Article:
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Saturday, August 25, 2012

Cozy with Cozi

Managing a family calendar and other kinds of shared information between couples is not a trivial task. Way back, Gail and I kept a large printed calendar on the pantry door; we wrote appointments, travel plans, etc on the calendar, and every January we copied forward all the birthdays. This was cheap and effective, but the calendar was accessible from only a foot away.

I have two laptops (one for home, another for work), an iPhone, and a Kindle Fire. Gail has a laptop and an iPhone, plus a desktop computer at her workplace. Sometimes it's convenient or necessary for one of us to access the family calendar from someone else's computer. What calendar system is best in terms of access, ease of use, and synchronization? I have tried many solutions including Google Calendar. The one that seems to work best is Cozi.

The co-founders of Cozi came from Microsoft, but their solution provides a native iPhone client, a native Android client (that the Kindle Fire will run), and web access for everything else. Cozi handles a family calendar nicely. There are a number of bells and whistles in it, too. The only one we currently use is a common shopping list, so that either of us can go to Costco or Harris Teeter and walk down the shopping aisles without forgetting what the other of us wants or needs without having to ask.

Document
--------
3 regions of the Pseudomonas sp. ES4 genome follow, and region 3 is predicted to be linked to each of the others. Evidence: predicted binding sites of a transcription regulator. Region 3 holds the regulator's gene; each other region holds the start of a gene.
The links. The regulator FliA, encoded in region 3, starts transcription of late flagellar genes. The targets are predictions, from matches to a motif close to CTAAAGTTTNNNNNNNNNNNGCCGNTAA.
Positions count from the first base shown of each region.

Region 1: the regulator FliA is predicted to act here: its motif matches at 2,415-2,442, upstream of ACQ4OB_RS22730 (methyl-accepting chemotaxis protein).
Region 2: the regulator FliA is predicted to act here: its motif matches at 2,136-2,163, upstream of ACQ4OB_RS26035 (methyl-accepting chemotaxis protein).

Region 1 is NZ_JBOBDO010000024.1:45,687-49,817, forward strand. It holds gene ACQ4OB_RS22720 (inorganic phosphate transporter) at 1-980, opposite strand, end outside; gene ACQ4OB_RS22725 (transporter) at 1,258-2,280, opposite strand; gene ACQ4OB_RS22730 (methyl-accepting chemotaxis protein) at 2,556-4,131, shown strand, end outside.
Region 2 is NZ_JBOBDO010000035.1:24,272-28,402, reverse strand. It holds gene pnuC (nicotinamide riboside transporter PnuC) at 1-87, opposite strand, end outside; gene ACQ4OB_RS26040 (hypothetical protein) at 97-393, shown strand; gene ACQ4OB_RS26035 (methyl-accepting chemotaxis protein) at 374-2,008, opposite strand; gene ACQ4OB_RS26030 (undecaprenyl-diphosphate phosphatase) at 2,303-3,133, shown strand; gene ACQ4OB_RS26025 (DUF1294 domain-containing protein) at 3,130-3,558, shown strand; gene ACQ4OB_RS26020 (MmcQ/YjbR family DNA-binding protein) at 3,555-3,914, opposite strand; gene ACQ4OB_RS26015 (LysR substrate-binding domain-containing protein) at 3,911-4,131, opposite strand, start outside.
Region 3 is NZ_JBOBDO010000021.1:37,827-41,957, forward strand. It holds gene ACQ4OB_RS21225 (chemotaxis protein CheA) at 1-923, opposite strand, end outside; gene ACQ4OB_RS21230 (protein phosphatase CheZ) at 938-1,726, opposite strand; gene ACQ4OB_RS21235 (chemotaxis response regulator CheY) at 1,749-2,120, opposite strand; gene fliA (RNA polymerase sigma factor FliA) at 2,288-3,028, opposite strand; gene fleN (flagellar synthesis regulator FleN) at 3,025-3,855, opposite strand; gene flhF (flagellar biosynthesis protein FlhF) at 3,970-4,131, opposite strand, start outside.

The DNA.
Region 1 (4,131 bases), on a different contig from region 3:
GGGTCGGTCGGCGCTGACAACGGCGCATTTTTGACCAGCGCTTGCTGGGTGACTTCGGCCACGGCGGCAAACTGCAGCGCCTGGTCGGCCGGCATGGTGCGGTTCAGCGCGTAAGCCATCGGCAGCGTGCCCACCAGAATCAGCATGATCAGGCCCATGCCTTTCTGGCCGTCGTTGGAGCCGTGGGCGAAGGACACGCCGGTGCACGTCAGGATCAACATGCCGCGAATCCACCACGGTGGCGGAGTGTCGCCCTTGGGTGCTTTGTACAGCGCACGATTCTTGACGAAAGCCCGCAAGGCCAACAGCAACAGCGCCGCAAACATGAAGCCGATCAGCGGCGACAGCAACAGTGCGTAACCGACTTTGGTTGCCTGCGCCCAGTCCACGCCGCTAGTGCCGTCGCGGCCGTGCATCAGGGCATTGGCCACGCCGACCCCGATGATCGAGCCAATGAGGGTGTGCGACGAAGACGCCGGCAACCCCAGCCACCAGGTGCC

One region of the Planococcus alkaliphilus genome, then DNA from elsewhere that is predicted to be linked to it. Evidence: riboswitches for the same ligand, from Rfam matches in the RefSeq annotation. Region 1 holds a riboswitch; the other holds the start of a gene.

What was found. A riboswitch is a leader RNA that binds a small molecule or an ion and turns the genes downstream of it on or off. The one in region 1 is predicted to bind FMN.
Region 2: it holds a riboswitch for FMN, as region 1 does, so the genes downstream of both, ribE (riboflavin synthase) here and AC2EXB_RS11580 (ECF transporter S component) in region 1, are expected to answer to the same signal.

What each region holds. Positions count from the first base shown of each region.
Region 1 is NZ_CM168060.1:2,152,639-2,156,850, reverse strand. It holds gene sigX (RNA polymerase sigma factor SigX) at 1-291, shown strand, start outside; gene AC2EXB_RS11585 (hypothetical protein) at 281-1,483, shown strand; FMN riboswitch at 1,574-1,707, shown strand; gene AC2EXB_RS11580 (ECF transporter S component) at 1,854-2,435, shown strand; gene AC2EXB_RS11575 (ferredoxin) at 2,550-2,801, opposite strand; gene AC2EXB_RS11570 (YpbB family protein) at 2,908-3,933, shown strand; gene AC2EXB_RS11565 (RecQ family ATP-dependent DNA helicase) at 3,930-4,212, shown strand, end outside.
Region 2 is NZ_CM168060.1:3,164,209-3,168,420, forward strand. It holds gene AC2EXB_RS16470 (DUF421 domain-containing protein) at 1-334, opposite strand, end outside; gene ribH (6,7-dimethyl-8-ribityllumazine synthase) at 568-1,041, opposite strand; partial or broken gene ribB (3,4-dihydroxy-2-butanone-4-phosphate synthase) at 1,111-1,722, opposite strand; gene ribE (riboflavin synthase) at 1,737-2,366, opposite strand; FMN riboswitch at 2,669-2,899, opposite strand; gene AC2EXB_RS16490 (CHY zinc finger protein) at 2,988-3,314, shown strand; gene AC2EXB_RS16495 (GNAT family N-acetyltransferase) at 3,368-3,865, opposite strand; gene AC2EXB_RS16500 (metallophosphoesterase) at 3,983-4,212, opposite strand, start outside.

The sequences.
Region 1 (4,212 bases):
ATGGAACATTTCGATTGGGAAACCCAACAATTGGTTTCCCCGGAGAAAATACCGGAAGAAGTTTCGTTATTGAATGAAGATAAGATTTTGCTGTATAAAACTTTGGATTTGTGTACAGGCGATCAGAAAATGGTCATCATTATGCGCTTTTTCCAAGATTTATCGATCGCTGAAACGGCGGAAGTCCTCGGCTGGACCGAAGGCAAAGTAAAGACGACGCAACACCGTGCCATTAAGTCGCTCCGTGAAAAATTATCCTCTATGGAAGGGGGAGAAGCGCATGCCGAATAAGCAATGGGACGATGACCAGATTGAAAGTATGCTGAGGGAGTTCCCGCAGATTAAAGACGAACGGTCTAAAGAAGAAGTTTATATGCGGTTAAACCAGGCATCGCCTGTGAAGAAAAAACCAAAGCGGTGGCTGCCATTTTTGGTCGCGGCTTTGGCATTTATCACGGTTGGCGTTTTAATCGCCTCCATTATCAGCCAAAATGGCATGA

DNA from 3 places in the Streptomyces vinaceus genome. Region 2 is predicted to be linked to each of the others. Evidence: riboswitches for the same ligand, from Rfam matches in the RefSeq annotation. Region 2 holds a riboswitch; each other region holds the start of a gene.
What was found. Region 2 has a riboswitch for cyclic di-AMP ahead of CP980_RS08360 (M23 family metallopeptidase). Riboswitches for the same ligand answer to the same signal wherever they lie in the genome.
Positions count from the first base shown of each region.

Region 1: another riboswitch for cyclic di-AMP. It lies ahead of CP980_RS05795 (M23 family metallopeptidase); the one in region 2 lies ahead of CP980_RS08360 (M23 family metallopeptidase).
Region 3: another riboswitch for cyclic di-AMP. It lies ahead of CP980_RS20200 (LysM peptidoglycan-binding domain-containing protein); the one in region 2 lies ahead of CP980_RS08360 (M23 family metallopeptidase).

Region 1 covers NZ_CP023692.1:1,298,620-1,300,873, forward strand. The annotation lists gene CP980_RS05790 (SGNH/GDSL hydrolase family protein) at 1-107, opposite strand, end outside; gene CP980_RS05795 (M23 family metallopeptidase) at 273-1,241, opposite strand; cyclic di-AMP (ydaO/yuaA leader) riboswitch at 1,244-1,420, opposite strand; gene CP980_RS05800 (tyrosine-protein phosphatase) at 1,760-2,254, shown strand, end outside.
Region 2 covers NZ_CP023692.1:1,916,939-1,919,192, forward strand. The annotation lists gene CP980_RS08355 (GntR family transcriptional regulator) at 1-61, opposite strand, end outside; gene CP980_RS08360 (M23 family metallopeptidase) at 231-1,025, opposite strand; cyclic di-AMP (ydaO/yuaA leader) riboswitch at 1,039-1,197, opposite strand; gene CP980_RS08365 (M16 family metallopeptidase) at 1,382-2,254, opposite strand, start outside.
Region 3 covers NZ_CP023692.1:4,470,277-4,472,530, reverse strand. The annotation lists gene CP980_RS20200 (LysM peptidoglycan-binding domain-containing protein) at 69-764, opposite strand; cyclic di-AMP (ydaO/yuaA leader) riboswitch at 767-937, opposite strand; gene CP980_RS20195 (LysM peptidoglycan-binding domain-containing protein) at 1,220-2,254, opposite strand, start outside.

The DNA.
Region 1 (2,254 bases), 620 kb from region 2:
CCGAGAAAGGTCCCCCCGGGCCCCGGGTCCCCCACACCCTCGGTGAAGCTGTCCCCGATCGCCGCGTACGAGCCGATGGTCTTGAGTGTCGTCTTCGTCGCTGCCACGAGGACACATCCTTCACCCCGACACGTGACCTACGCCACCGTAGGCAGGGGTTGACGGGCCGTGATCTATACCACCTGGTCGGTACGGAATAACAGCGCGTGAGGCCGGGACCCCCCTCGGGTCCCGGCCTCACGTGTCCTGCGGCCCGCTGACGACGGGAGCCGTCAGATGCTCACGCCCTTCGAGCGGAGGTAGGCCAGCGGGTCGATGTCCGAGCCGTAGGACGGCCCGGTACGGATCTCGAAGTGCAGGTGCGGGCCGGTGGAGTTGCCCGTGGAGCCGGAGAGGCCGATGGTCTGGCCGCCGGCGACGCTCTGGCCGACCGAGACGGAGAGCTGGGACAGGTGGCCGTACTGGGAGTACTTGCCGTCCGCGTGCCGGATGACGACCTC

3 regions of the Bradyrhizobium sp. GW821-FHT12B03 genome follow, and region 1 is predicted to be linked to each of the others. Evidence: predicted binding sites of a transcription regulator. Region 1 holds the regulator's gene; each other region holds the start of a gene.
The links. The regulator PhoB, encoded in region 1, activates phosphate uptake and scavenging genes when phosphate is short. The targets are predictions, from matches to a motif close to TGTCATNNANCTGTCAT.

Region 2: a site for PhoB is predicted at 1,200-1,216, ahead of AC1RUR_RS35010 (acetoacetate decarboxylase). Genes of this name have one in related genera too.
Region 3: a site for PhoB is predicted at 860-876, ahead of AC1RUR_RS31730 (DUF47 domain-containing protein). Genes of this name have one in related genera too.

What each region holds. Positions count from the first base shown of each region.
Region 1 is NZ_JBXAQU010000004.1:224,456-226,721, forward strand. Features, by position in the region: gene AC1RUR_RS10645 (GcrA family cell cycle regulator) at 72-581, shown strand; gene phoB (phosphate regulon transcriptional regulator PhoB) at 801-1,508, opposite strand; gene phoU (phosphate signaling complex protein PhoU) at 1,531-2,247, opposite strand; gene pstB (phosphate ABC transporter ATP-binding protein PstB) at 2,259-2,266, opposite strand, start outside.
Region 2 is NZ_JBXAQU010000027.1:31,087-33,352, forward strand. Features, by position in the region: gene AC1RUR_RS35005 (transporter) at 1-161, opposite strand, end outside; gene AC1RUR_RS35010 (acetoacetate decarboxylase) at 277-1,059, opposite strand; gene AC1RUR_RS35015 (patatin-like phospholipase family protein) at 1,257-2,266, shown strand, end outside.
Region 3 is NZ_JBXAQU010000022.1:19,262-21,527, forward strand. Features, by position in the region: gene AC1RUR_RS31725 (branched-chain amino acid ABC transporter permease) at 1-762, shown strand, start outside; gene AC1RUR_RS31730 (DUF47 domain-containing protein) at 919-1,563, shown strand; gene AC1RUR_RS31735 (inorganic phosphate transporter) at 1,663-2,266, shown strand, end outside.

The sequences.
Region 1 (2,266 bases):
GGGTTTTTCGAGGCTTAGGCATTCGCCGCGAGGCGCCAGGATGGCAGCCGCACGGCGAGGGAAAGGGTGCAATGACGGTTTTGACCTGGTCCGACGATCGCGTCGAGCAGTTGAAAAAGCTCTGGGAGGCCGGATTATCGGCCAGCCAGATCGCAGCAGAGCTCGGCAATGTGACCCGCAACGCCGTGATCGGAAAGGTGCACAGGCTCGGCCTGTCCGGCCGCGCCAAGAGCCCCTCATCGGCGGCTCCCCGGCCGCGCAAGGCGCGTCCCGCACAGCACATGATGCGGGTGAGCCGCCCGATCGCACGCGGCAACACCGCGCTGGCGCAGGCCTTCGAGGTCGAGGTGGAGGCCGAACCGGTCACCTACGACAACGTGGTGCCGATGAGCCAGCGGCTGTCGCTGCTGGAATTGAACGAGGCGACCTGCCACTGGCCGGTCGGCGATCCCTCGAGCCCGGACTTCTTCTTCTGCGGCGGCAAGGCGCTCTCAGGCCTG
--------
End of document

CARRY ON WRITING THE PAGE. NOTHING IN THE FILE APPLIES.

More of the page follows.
Basic Cozi is free. It is advertising-supported, but the ads are not obnoxious. Setup is easy, and there is no software to be loaded onto laptops -- so it works the same across Windows, Macintosh, and Linux machines. Because wireless access is now 99.9% ubiquitous, we don't bother to update our personal Outlook calendars or to sync those Outlook calendars with our iPhones. In other words, I don't use the built-in iPhone calendar app.

What about sharing contacts? For that we do use Outlook, in conjunction with a free service from Europe called Soocial that synchronizes contacts across multiple instances of Outlook. It can also synchronize with Google Contacts, if you use Gmail.

Using any cloud-based service for personal information carries risk, but I'll write about that another day.